Sponsor Licence Decision Challenges

The Home Office may reject or refuse your sponsor licence application citing various reasons. There are a few ways where this can be challenged.

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The Home Office may reject or refuse your sponsor licence application citing various reasons. If you were a licence holder the home office may suspend, downgrade or revoke your licence citing various reasons. 

In all situations you are given a written explanation that led to the Home office making their decision. Based on the situation and considering your explanations we might be able to assist and represent you in challenging the decision with the aim of overturning the same. 

Application Refusals & Rejections

If your sponsor licence application is refused or rejected, this can have a huge detrimental impact on your business operations and planning. Rejections are normally due to the applications being deemed invalid. This is usually due to minor issues which can be rectified by the application for example missing documents, incorrect fee, missing information etc. The application fee paid are normally refunded and you are allowed to make a revised application. 

It’s vital that the revised application is made meeting all the requirements. We can review your previous application and ensure appropriate corrections and representation as required. Contact us today and let’s discuss how to go forward. 

Sponsor licence applications are refused where there is a more substantial and fundamental issue with the application. You are provided with a written explanation with the reasons why the application was refused and generally there is a cooling for period of 6 to 12 months before a new application can be made. Some frequently cited reasons for licence refusals include late or incorrect supporting documents, failing the genuineness test, key personnel issues, failed compliance visits, previous immigration breaches, not showcasing HR controls to monitor migrant workers or a case worker error.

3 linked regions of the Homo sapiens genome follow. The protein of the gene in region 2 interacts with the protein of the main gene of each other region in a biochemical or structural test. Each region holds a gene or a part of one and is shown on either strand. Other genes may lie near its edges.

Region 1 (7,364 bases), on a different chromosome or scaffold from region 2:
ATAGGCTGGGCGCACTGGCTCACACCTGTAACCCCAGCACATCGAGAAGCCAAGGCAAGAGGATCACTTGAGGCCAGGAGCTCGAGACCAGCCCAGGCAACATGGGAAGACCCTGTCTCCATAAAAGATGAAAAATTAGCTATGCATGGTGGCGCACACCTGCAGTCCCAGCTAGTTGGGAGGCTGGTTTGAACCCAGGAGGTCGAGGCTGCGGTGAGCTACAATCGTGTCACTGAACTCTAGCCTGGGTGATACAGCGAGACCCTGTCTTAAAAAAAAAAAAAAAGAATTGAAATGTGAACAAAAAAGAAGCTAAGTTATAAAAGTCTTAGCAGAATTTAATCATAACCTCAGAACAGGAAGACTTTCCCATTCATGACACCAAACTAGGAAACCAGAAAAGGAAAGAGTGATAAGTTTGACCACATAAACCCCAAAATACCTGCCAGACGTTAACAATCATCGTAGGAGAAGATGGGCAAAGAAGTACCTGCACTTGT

Each refusal is unique, and the merits of pursuing further actions to achieve a favourable outcome must be assessed case-to-case basis. Our team can help assess this and represent you on further suitable actions. 

Challenging a sponsor licence refusal

If your sponsor licence application is refused, there is no right of appeal or Administrative Review. Aside from accepting the decision and re-application post the relevant cooling-off period there are two potential ways to challenge the decision. 

The first is challenging the refusal by way of an error correction request. This can be made where the decision results from case worker error or not considering any relevant supporting documents provided. 

The second is by way of a Judicial Review wherein the refusal itself was arguably unlawful, unreasonable or procedurally improper. The Judicial Review is conducted through the High Court and is designed for the judge to review the lawfulness of the Home Office decision, examining how the conclusion was reached rather than evaluating the merits of the decision itself. 

This is a highly complex area, and you are advised to take specialist guidance on whether a judicial review could be appropriate and open to you.

How can we assist?

The organisation may bring in a Judicial Review relying on the following grounds.

  • Illegality (error of law in the making of the decision)
  • Irrationality or unreasonableness
  • Procedural impropriety and unfairness
  • Breach of the Human Rights Act 1998
  • Breach of UK’s obligations under the EU law

The first step is to send a Pre Action-Protocol (PAP), that notifies the Home Office of probable judicial review proceedings and gives them 14 days to respond. The objective of the pre-action protocol is to avoid unnecessary litigation. The Pre Action-Protocol letter emphasises the significant issues that will be presented, and it explains the legal grounds and indicates how the judgement was unlawful. The time limit to bring judicial review proceedings is as soon as possible and within 90 days from the original refusal decision. A pre-action protocol letter must be given to the Home Office within those 90 days.

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